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In Season

Winter Produce

Summer may be a distant memory, but cold and snow doesn’t have to stop you from eating fresh and seasonally.
In Season

Winter is peak season for hearty greens, citrus fruits and more. Keeping a wide variety of fresh flavors, textures and colors in your diet all year long helps to ensure you’re getting the nutrients your body needs while avoiding the dreaded “recipe rut.” Eating seasonally can also mean savings at the checkout counter.  Follow this handy winter produce guide to keep plant-based meals on your menu in even the chilliest months.


Brimming with fiber, iron and more vitamins than you can shake a fork at, kale is a great produce staple to keep on hand in winter. Thick and hearty, it boasts a longer fridge-shelf life than many other leafy greens. Kale comes in three major varieties: Curly, the most commonly available type; Black, also known as Tuscan or Dinosaur Kale; and Red, so named for its vibrant reddish purple stems. All three are excellent served chopped in salad, sautéed with garlic, or blended into smoothies. Or gently brush leaves with olive oil, sprinkle with salt, and roast at 275 degrees until crisp for an addictive “chip” that’s great for snacking.

Oranges, Lemons and Red Grapefruits 

This trifecta of popular citrus is in peak season between January and February. Famously good for warding off winter illness, thanks to loads of Vitamin C, these colorful fruits are also rich in potassium, magnesium, and fiber. Citrus zest and juice are a great way to add brightness and zing to marinades, sauces, and dressings. Bonus: Putting a small slice of citrus rind into your garbage disposal can help to eliminate unpleasant food odors.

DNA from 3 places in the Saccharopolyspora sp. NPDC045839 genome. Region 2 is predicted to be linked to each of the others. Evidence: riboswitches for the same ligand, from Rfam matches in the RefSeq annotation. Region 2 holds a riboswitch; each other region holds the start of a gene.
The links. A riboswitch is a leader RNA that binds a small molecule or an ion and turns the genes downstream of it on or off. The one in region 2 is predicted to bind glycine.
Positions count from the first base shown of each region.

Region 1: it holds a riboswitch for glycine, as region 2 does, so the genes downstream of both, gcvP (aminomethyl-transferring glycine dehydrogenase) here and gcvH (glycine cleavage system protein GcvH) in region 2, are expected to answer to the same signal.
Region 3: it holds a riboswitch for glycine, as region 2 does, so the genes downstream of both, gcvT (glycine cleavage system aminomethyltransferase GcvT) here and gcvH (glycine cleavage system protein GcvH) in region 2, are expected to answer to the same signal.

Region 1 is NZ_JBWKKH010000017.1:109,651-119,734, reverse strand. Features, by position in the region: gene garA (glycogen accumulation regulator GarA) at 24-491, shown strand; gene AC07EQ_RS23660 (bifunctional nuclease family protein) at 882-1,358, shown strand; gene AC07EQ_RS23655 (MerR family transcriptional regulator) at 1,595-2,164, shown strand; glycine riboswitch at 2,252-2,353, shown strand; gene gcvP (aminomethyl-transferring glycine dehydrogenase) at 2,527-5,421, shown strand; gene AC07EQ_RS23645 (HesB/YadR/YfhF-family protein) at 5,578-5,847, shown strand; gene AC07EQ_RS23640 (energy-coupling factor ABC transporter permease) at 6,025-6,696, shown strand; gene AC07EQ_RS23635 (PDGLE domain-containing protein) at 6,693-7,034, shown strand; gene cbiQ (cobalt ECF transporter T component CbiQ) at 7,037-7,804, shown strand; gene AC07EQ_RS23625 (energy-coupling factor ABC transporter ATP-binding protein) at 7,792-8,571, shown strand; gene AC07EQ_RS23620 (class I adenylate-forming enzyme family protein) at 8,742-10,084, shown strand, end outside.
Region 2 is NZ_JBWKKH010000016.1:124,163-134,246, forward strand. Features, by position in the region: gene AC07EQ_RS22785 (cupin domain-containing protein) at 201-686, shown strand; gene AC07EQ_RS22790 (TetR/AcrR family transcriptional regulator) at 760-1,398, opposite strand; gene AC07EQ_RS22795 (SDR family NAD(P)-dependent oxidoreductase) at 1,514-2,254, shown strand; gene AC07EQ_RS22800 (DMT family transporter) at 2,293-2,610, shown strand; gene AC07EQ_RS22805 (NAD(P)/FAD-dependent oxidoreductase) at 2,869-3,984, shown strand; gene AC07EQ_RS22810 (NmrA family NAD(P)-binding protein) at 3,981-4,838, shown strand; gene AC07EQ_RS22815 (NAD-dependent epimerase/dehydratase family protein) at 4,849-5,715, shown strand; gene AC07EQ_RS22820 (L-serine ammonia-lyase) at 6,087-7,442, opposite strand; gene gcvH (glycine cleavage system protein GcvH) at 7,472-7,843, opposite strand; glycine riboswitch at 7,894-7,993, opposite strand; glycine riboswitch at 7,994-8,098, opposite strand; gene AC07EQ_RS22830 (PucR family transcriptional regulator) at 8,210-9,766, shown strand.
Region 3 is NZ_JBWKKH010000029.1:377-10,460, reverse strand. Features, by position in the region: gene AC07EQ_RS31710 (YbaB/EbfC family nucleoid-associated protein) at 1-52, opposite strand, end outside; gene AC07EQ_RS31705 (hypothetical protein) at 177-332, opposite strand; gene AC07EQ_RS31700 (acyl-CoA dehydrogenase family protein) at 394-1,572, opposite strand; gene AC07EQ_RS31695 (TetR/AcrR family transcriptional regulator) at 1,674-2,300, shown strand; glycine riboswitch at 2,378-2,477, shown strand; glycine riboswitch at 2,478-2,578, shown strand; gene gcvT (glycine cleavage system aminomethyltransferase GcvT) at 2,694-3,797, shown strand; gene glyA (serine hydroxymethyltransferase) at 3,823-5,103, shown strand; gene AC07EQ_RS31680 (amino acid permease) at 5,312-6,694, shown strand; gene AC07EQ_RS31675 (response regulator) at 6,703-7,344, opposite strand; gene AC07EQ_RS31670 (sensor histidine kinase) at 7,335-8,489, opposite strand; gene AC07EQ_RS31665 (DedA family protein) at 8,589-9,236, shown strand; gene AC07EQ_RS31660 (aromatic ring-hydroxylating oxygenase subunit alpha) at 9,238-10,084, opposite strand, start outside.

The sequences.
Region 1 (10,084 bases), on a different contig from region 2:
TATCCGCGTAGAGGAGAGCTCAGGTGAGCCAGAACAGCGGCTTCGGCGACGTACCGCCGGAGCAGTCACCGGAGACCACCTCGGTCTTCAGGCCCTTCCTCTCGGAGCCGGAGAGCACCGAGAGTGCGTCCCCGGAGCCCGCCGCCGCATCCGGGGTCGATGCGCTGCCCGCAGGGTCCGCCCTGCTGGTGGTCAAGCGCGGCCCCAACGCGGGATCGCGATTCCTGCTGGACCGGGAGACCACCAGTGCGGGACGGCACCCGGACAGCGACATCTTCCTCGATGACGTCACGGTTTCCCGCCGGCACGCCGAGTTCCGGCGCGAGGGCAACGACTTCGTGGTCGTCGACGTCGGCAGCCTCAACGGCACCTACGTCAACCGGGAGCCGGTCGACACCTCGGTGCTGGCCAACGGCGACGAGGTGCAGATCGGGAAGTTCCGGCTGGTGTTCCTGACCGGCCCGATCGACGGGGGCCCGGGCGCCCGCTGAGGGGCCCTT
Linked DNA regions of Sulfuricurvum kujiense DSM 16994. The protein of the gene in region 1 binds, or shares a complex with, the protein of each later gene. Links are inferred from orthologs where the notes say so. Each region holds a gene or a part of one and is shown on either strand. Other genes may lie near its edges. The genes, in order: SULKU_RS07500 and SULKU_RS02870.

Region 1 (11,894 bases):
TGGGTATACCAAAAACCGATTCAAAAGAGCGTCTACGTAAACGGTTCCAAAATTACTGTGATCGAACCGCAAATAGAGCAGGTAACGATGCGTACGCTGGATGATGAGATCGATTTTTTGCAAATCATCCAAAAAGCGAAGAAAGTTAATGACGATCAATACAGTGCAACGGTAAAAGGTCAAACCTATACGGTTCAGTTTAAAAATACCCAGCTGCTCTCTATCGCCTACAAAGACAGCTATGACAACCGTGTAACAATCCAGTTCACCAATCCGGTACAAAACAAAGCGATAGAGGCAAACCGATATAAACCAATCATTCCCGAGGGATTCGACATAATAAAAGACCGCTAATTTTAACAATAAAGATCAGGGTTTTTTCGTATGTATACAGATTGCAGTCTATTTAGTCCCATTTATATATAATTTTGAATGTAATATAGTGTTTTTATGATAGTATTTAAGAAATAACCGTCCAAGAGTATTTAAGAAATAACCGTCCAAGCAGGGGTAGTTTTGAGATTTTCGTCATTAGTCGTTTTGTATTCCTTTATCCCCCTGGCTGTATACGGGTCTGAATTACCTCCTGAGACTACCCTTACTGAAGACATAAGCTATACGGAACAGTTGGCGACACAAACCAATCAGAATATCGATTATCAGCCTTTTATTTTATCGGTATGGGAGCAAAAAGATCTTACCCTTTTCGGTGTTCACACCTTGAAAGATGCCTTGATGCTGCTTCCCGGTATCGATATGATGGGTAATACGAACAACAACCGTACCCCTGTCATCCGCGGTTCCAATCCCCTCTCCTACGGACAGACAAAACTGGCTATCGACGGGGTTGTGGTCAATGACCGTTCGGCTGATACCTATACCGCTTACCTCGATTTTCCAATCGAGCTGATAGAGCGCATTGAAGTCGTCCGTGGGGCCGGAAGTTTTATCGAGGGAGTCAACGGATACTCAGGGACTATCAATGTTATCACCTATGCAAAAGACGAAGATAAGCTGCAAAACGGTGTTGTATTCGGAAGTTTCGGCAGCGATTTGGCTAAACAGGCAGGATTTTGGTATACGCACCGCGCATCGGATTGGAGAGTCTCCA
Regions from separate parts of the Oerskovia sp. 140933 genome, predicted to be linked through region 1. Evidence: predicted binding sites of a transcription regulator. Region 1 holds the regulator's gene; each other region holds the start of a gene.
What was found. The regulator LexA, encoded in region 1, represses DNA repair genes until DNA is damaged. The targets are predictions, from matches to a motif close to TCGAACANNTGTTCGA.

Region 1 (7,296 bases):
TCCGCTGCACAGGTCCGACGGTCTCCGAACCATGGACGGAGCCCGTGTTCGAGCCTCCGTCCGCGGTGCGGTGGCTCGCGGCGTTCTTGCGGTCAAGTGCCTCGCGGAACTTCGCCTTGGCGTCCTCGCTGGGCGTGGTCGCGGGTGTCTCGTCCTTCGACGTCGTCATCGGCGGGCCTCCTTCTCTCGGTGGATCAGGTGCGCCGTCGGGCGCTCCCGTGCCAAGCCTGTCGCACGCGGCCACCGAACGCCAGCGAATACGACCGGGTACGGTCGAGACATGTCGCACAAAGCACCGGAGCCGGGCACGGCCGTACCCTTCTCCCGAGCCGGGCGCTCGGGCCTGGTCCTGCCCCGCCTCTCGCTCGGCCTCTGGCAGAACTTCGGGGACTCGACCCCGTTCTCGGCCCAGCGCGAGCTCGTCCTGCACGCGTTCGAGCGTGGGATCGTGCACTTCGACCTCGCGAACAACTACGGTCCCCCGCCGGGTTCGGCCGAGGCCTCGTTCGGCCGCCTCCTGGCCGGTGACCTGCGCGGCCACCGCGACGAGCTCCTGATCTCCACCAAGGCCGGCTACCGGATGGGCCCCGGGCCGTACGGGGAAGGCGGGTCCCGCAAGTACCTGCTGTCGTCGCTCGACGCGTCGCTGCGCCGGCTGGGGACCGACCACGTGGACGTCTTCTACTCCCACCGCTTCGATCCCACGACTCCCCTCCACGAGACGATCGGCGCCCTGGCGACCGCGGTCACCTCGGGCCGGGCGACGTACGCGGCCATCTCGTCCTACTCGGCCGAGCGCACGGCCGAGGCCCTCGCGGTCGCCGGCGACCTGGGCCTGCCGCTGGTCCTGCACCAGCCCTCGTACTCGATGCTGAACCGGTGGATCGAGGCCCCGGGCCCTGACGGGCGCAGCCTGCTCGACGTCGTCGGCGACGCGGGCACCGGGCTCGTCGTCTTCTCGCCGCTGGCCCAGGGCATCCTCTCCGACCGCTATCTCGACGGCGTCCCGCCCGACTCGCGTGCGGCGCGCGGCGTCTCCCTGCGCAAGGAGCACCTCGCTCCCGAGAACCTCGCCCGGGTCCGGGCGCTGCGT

Brussels sprouts 

Forget the boiled version your grandma might have made: Brussels Sprouts are a delicious, hearty winter veg full of flavor and nutrients. Delicious roasted, cooked in hash, or even deep fried, Brussels Sprouts are endlessly versatile. Try adding them to your breakfast routine: bacon and poached egg are both natural flavor pairings. Just be sure to trim off the bottoms and tough outer leaves to ensure tender sprouts every time.

Mandarin Oranges

These tasty, tiny midwinter treats are a loose-skinned cousin of the common orange. Tangerines, clementines, and satsumas are among the most common mandarin varieties. Usually sweeter and less acidic than larger oranges, mandarins are a popular choice for young palates. Perfect for lunch boxes or snacking on the go. Mandarin segments are also a refreshing, sweet accent to toss into salads.

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